Bookkeeping Basics of a Small Business

Bookkeeping Basics of a Small Business

Bookkeeping might not be the most exciting thing on your checklist if you’re starting a business. But the most daunting things are often the most important, and so is the case for bookkeeping.  Not only can it save you time making financial reports, but it also allows you to see which strategies in your business are working or not!

What is bookkeeping?

Bookkeeping is the system used to track the financial transactions of a business. Ideally done on a day-to-day basis, a bookkeeper should accurately update all the transactions in a business. 

A bookkeeper does not need to be a certified public accountant (CPA). If you’re a start-up, you might be your own bookkeeper for a while or assign someone working in your company to do the task. They should be diligent, detail-oriented, and are efficient with numbers.

Of course, it’s always best to seek a certified accountant to guide you in solid accounting principles. Your in-house bookkeeper can send regular summary reports of transactions, and the accountant can prepare an official financial statement. 

DIY bookkeeping basics

Here are a couple of things you need to accomplish to get started on your business’s bookkeeping strategies. 

Choosing an accounting method

You have two basic options: cash-basis accounting and accrual accounting.

  • Cash-basis accounting is recording transactions when cash exchange happens. So every time someone pays you or every time you purchase something, this gets recorded.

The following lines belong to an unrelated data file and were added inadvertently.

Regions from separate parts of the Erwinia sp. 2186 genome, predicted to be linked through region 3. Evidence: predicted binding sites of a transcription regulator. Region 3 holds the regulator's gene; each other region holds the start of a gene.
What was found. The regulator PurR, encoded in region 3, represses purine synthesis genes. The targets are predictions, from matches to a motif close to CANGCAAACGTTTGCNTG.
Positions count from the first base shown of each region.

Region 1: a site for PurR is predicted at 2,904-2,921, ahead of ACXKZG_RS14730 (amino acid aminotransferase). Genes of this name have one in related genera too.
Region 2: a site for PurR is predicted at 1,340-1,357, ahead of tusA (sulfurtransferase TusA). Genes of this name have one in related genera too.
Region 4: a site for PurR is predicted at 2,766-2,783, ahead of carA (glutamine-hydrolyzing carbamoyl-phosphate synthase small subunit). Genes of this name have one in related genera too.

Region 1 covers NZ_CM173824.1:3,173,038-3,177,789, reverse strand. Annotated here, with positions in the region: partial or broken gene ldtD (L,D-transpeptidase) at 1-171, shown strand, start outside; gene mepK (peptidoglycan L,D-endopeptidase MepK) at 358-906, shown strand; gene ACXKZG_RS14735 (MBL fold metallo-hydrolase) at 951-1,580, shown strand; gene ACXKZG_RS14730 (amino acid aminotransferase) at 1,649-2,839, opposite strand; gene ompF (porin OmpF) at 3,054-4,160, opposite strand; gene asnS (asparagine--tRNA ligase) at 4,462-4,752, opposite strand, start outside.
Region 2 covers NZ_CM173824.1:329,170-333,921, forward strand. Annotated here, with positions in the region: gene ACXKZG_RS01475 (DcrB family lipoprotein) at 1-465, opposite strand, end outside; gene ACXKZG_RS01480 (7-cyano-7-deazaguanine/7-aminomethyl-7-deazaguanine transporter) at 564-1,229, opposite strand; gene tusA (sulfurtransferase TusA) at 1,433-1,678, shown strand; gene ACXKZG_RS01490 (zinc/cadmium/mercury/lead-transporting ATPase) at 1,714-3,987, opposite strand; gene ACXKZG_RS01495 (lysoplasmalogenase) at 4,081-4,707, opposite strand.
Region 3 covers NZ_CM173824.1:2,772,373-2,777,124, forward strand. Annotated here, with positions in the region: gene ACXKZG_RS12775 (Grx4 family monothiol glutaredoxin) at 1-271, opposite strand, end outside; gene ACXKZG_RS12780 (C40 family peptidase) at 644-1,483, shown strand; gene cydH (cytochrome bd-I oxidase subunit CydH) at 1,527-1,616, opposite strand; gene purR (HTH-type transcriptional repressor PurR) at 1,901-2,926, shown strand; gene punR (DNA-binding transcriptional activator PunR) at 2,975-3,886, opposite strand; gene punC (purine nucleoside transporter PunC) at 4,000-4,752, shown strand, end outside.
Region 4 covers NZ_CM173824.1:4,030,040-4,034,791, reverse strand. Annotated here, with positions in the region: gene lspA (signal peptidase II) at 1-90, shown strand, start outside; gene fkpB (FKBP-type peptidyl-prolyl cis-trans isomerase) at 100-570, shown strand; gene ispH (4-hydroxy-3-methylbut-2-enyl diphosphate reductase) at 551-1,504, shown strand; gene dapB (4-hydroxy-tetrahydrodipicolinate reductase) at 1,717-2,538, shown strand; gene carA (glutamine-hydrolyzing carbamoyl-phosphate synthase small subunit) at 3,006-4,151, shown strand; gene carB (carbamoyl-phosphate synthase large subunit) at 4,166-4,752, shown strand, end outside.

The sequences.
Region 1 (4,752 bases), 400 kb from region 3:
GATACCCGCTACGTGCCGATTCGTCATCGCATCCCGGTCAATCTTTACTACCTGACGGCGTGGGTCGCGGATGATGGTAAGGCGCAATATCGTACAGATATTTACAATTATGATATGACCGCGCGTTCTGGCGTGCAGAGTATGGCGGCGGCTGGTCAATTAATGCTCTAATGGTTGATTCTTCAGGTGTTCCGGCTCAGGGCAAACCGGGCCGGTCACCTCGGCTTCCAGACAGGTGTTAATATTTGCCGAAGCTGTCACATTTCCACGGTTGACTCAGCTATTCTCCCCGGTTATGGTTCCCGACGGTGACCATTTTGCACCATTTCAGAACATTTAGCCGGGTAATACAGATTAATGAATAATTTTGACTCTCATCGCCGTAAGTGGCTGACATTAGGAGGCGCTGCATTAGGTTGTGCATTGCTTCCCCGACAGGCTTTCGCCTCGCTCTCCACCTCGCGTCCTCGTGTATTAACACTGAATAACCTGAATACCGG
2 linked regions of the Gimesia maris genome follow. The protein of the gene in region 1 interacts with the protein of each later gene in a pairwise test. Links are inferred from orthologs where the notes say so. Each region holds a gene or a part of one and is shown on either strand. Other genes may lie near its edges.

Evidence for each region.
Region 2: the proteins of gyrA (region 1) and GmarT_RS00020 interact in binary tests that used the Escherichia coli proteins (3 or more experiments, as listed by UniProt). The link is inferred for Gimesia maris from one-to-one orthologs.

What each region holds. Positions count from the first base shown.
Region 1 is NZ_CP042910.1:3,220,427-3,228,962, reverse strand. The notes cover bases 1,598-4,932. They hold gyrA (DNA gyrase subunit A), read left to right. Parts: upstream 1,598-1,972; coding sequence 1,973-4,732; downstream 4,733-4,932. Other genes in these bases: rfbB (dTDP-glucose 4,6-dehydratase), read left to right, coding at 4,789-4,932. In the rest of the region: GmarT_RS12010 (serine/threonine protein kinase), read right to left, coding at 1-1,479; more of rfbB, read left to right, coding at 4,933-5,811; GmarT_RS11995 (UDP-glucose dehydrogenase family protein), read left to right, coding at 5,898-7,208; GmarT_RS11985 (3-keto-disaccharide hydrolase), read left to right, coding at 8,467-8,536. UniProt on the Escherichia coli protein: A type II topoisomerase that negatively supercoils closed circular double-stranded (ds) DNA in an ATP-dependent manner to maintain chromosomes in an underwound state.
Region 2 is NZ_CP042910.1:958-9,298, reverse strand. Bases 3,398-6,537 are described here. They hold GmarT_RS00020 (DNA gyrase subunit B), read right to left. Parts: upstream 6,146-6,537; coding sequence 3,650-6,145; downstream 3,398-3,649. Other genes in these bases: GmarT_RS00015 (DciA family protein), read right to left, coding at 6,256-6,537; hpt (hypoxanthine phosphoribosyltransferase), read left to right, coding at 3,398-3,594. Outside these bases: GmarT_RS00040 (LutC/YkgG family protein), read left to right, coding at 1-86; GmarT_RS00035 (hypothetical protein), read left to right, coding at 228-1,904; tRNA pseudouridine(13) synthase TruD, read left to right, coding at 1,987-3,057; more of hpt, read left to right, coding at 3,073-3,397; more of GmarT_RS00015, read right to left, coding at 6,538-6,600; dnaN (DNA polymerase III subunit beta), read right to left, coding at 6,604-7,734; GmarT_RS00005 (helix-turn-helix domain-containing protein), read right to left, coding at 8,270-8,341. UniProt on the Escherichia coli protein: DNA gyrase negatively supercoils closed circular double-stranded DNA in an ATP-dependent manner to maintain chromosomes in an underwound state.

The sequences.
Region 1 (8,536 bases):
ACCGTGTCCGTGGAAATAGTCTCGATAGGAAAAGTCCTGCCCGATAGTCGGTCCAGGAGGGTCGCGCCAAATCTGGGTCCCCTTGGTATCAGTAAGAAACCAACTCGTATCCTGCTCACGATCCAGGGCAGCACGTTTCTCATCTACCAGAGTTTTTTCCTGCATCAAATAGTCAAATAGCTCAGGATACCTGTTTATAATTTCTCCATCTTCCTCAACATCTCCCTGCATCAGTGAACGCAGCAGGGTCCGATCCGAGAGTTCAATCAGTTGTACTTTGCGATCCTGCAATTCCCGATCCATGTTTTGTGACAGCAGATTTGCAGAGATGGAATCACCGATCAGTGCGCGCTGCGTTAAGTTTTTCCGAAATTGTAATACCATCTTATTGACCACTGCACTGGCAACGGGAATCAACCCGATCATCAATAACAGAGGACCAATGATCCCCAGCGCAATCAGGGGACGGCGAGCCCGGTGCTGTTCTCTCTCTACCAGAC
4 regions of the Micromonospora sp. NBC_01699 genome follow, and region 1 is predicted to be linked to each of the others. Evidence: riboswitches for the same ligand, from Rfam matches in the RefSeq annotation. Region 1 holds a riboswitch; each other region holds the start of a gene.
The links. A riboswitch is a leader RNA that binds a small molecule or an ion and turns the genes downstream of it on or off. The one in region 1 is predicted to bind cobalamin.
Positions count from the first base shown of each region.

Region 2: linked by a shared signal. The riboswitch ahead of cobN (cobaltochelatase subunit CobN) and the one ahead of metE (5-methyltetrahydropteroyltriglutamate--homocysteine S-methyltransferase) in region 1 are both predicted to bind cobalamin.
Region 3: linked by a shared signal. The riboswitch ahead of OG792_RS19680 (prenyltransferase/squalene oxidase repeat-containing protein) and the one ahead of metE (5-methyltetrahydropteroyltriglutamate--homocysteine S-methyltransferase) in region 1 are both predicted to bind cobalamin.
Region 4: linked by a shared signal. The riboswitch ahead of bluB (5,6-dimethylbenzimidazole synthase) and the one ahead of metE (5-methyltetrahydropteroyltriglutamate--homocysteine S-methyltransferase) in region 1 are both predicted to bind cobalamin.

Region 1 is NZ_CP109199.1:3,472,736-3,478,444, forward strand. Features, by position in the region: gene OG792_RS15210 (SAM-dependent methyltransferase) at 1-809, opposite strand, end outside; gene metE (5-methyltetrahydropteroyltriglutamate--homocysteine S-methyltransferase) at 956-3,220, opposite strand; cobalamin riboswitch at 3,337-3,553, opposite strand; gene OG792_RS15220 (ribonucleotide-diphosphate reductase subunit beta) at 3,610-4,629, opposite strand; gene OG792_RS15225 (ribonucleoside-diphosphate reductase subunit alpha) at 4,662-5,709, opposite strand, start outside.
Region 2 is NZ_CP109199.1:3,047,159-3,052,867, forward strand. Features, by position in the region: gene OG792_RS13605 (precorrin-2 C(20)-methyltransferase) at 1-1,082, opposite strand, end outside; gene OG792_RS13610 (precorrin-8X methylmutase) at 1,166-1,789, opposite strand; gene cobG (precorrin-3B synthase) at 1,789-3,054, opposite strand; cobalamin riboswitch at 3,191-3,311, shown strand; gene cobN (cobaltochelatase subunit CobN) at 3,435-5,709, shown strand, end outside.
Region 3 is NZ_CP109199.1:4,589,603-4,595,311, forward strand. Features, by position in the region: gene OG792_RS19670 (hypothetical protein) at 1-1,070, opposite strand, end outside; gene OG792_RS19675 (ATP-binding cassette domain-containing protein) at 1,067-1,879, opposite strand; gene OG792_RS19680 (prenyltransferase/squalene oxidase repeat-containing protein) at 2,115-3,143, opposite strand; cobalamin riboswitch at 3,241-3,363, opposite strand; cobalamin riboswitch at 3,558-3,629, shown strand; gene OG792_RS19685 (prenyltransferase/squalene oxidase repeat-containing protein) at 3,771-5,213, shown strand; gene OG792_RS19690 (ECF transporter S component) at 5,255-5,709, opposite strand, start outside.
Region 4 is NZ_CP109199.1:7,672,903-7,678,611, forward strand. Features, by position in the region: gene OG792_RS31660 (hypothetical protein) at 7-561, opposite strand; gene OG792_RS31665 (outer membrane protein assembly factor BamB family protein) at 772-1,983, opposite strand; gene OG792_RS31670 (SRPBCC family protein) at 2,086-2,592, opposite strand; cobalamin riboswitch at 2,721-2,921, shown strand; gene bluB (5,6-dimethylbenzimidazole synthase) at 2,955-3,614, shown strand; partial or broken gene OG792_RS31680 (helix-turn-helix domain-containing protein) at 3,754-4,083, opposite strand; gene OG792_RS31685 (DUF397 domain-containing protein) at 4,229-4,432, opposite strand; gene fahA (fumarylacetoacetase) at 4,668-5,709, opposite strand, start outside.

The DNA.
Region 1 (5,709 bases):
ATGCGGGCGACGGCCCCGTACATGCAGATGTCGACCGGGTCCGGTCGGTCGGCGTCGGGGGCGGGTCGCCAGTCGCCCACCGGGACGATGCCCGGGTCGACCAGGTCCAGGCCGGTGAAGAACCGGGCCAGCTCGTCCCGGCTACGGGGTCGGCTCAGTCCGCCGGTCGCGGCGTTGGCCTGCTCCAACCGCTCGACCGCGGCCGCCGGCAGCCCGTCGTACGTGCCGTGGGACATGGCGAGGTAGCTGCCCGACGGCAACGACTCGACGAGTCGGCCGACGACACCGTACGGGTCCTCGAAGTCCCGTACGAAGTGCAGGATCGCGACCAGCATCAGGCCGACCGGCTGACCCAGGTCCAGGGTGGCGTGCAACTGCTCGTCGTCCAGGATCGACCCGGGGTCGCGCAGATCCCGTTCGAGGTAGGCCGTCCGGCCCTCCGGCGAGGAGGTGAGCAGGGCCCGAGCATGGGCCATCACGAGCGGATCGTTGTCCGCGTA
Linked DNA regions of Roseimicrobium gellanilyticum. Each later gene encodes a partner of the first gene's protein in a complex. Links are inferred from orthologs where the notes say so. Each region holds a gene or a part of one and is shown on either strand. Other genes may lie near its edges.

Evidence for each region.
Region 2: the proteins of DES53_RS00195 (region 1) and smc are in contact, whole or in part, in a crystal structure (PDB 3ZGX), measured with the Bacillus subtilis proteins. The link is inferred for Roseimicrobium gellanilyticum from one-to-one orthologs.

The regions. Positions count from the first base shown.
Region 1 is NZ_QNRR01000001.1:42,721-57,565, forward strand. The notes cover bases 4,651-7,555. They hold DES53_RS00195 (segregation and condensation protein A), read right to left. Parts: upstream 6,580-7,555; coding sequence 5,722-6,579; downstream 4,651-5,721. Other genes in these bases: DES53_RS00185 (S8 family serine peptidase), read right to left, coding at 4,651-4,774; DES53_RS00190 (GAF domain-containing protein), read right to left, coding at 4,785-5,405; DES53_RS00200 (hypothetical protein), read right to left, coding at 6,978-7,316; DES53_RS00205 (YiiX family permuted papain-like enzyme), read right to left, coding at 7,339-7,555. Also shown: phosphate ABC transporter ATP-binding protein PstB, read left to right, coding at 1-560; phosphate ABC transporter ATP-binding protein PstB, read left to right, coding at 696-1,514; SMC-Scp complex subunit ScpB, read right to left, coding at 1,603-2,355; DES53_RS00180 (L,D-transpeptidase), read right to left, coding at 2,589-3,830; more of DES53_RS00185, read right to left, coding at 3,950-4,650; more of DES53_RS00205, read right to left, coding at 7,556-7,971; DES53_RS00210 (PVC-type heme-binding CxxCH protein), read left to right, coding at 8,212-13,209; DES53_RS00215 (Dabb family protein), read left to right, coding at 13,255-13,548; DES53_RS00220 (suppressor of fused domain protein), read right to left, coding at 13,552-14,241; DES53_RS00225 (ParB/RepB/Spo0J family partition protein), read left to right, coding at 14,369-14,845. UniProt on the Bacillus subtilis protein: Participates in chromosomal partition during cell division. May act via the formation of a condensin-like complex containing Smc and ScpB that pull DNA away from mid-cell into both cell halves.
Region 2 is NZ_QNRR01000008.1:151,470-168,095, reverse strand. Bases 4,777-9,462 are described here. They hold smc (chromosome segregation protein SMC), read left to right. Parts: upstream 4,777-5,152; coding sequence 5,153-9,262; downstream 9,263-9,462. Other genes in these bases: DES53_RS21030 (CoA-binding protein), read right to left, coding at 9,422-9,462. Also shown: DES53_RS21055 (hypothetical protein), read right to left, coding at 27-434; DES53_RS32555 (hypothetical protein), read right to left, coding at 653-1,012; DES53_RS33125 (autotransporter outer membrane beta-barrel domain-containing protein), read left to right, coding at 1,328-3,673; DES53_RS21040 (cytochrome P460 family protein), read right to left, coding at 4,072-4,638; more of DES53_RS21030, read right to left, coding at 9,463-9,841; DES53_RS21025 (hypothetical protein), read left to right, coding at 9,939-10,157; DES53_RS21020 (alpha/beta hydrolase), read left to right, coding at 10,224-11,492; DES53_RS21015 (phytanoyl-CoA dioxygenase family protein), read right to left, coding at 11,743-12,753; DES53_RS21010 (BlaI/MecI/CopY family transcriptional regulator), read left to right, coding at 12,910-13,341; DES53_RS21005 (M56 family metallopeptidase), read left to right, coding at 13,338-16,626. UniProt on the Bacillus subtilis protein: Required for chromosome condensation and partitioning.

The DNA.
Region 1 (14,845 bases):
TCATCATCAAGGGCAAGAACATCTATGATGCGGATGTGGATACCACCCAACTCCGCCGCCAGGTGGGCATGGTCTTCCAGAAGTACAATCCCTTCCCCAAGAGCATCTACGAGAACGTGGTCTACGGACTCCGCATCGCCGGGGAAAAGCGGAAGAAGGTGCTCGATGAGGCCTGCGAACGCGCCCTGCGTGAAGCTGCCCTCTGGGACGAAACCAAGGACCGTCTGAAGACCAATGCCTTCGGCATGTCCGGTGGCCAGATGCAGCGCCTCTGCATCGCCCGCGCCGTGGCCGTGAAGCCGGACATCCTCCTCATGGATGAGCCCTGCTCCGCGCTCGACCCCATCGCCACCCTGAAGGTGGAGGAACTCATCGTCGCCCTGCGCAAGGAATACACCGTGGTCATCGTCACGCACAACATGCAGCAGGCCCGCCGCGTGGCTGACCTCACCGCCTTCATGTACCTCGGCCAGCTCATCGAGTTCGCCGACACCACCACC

• On the other hand, in an accrual accounting method, every transaction is recorded, even if there hasn’t been an exchange of cash. Say you ordered some stock items to be delivered and paid for the next week, every transaction (ordering, delivery, and final payment) is recorded. 

You can create a computerized accounting system that gives you access to your financial information across devices and makes it easy for you to encode data. 

Have designated journals

Small companies can conduct hundreds to thousands of transactions in a year. , It’s going to get crazy real quick and be difficult to use if every transaction were kept in one database. Instead, use a series of journals that detail activity in your most active accounts.

You can have journals that detail sales, purchases, customer accounts, vendor accounts, and other key accounts you find significant to your organization.

Keep inventory updated

You’ll see that well-designed bookkeeping can make your job of managing finances so much easier.

Make sure to take inventory regularly; how much you have on hand and how much was sold. If you are an active retail store, a daily inventory is ideal. If not, try not to go over a month when making physical counts.

Assess your sales

Use your bookkeeping to monitor sales, review discounts offered to customers, and track the return of products. This is a great way to find out whether your strategies are working. Assess the numbers and analyze the data to see which areas of your business you need to improve. 

Getting started with bookkeeping by yourself can be very daunting. Luckily, most start-ups serve as their own bookkeepers, so there’s a whole lot of community information that can help you out on your way!

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